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(Reuters) - McDonald's Corp (MCD.N) on Monday dashed investor hopes that its business would strengthen in the second half of the year, blaming tougher competition in the U.S. and weaker sales in Europe.
The world's biggest restaurant chain by sales reported a lower-than-expected quarterly profit and said it expects global same-restaurant sales in July to be relatively flat, sending its shares down almost 3 percent in midday trading.
"Based on recent sales trends, our results for the remainder of the year are expected to remain challenged," Chief Executive Don Thompson said in a statement.
Wall Street analysts had expected McDonald's business to pick up in the middle of this year as food inflation and other pressures ease.
"I would have liked to have seen them be a little more positive on things," Edward Jones analyst Jack Russo said.
The latest quarterly results from the seller of Big Mac hamburgers, french fries and Happy Meals heaps pressure on Thompson, who was promoted to the CEO position in July 2012, when the chain was enjoying a multi-year run of rising sales and profits.
Still, Russo said Wall Street would likely give the well-regarded McDonald's CEO a pass for a bit longer: "I don't see an operator in the United States or Europe really tearing it up."
Graphic on McDonald's results: link.reuters.com/xut79t
In the second quarter ended June 30, global sales at McDonald's restaurants open at least 12 months rose 1 percent, in line with analysts' expectations.
McDonald's said second-quarter same-restaurant sales in the United States were up 1 percent, missing the average analysts' forecast of a 1.5 percent increase.
The company is fighting to boost sales as smaller U.S. rivals such as Wendy's Co (WEN.O) and Burger King Worldwide Inc BKW.N debut attention-grabbing food, like bacon sundaes and limited-time offers.
Shares of McDonald's were trading at down 2.8 percent at $97.45, while stock in Wendy's was up 1.1 percent at $6.76.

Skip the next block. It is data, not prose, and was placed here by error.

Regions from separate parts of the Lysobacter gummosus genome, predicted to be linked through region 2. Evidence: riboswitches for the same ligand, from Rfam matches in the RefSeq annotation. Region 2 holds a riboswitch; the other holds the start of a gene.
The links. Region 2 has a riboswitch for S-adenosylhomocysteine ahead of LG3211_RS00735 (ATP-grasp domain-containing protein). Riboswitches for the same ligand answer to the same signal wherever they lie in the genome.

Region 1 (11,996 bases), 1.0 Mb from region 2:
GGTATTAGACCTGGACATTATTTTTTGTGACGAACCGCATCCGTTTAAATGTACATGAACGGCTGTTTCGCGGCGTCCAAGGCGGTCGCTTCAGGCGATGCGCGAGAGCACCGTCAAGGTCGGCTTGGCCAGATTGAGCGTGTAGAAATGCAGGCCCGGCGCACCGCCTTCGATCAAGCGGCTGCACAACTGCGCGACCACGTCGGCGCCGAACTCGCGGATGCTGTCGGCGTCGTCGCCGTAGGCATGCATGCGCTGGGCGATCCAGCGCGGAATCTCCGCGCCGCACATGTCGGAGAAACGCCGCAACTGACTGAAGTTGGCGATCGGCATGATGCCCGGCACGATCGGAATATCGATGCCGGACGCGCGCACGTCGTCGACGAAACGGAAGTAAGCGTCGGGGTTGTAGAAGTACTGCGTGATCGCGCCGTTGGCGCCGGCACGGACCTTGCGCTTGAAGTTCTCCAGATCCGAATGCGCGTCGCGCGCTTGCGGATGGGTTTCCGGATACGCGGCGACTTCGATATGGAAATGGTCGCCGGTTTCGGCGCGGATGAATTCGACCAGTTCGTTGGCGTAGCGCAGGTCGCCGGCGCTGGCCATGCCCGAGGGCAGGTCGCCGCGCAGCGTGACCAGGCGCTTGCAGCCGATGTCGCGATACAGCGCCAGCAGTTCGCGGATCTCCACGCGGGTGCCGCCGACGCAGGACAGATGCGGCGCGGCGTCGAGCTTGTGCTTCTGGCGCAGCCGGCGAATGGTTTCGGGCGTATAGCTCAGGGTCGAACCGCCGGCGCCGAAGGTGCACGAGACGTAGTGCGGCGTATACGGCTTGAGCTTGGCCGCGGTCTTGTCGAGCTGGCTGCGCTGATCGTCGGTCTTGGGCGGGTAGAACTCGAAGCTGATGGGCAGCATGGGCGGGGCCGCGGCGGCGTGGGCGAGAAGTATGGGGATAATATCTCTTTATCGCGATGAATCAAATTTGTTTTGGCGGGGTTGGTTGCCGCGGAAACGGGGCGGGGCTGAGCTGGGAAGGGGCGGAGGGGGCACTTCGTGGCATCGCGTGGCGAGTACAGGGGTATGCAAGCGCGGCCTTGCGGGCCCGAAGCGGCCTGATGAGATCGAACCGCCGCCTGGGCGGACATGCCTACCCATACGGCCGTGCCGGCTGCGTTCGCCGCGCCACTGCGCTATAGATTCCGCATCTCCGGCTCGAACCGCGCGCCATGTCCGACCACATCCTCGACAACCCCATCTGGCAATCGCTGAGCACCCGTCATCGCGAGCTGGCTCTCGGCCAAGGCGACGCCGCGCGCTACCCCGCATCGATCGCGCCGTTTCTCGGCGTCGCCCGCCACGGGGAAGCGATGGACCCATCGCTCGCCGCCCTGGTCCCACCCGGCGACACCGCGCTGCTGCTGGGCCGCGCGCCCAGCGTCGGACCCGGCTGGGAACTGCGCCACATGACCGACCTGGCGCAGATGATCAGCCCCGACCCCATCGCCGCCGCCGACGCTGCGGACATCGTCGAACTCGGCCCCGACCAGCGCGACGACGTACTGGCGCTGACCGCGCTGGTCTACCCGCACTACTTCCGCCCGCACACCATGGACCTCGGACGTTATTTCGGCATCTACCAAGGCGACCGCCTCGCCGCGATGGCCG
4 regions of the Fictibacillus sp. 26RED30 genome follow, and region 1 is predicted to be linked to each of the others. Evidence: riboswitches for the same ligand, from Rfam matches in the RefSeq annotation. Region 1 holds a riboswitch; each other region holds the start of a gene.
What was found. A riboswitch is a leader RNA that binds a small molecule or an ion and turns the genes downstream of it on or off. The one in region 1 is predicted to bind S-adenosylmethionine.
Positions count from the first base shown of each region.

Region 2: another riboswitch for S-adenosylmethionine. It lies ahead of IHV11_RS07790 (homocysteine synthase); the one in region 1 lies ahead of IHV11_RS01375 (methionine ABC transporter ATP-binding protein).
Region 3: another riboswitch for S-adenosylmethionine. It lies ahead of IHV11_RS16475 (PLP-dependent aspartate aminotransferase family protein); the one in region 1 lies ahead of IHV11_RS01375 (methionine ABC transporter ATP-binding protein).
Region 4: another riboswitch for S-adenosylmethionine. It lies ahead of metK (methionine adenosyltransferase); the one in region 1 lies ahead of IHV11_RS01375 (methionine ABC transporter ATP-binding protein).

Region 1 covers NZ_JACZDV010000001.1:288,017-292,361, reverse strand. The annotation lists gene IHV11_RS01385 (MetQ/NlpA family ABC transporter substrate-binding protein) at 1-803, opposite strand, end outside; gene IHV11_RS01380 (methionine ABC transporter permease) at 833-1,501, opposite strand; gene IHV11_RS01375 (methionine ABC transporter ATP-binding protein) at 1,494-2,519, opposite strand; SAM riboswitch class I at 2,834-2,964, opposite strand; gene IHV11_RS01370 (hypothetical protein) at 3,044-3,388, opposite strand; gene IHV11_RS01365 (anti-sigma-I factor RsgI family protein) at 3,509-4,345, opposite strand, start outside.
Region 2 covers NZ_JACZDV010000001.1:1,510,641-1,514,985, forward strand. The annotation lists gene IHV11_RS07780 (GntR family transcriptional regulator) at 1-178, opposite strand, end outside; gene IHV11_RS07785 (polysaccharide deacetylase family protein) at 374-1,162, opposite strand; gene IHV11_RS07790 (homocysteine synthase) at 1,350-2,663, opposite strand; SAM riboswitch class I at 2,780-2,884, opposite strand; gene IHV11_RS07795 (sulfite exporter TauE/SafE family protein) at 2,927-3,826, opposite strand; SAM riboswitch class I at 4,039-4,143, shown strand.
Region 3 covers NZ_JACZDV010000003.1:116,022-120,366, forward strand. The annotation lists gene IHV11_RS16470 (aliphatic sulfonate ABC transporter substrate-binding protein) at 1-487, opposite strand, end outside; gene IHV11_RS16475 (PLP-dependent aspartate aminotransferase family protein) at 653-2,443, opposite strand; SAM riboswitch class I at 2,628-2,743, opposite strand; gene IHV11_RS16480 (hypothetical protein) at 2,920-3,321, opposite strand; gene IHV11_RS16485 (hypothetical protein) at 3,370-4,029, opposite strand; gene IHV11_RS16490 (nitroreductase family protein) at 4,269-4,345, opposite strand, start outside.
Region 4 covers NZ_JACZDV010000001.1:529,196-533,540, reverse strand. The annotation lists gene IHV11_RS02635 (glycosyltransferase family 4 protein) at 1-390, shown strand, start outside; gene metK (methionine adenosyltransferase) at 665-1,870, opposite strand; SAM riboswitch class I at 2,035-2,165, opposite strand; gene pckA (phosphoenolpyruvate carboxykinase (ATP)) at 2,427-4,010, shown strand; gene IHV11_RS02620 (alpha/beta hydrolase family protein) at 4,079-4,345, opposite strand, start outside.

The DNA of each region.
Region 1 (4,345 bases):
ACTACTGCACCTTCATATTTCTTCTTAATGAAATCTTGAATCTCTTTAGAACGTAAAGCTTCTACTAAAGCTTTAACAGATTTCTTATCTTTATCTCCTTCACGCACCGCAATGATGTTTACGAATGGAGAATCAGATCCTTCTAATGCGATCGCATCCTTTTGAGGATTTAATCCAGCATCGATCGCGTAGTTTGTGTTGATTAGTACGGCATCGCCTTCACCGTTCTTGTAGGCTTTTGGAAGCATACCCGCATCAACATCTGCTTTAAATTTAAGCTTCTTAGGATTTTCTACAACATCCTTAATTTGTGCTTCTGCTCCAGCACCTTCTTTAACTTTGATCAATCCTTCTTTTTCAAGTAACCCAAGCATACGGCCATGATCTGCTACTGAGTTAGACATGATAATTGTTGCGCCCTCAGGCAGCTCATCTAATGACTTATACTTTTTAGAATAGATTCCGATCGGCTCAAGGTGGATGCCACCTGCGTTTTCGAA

Wendy's, known for its thick Frosty shakes and square hamburgers, recently launched a Pretzel Bacon Cheeseburger that appears to be chain's best-selling new product in at least a decade.
"This pressure on McDonald's could last over the third quarter as a whole, and perhaps beyond, if Wendy's adds its Pretzel Bacon Cheeseburger as a permanent menu item - which looks increasingly likely," Janney Capital Markets analyst Mark Kalinowski said.
McDonald's, which still dominates the fast-food industry, has been offering late-night breakfasts, tweaking other menus and advertising value-priced meals to bring in more traffic.
The chain said its indulgent new line of Quarter Pounder hamburgers - including a bacon habanero ranch version - have performed well. It recently axed lackluster sellers like premium Angus burgers and its Fruit & Walnut Salad while also catching up with rivals by introducing an egg white version of its popular McMuffin breakfast sandwich.
In Europe, same-restaurant sales were down 0.1 percent in the quarter - the third consecutive quarter of declining sales in the region. In the Asia/Pacific, Middle East and Africa (APMEA) region, second-quarter sales fell 0.3 percent.
Analysts polled by Consensus Metrix had forecast declines of 0.1 percent in Europe and 0.2 percent in APMEA. They expect Wendy's to report a 1.1 percent gain in second-quarter sales.
McDonald's second-quarter net income rose 3.7 percent to $1.40 billion, but earnings per share of $1.38 missed analysts' estimate by 2 cents, according to Thomson Reuters I/B/E/S.
Nevertheless, McDonald's executives said the chain is gaining share in the so-called informal eating out category, which is dominated by fast-food operators. Still, they warned that significant coupon and voucher discounting is keeping them from raising prices to offset higher costs.
Bill Smead, a portfolio manager at the Smead Value Fund in Seattle, holds shares in McDonald's and is betting the iconic and well-run chain will see better days ahead.
The company is in a normal down cycle after benefiting when the global recession forced cash-crunched diners to trade down to McDonald's from pricier chains to save money. It also got a big bump from profit-boosting new drinks like lattes and smoothies, he said.
"McDonald's is an emotional and legal addiction in many cases. You went there, your kids go there, your grandkids go there," Smead said.
Reporting by Siddharth Cavale in Bangalore and Lisa Baertlein in Los Angeles; Editing by Saumyadeb Chakrabarty, Robin Paxton and Sofina Mirza-Reid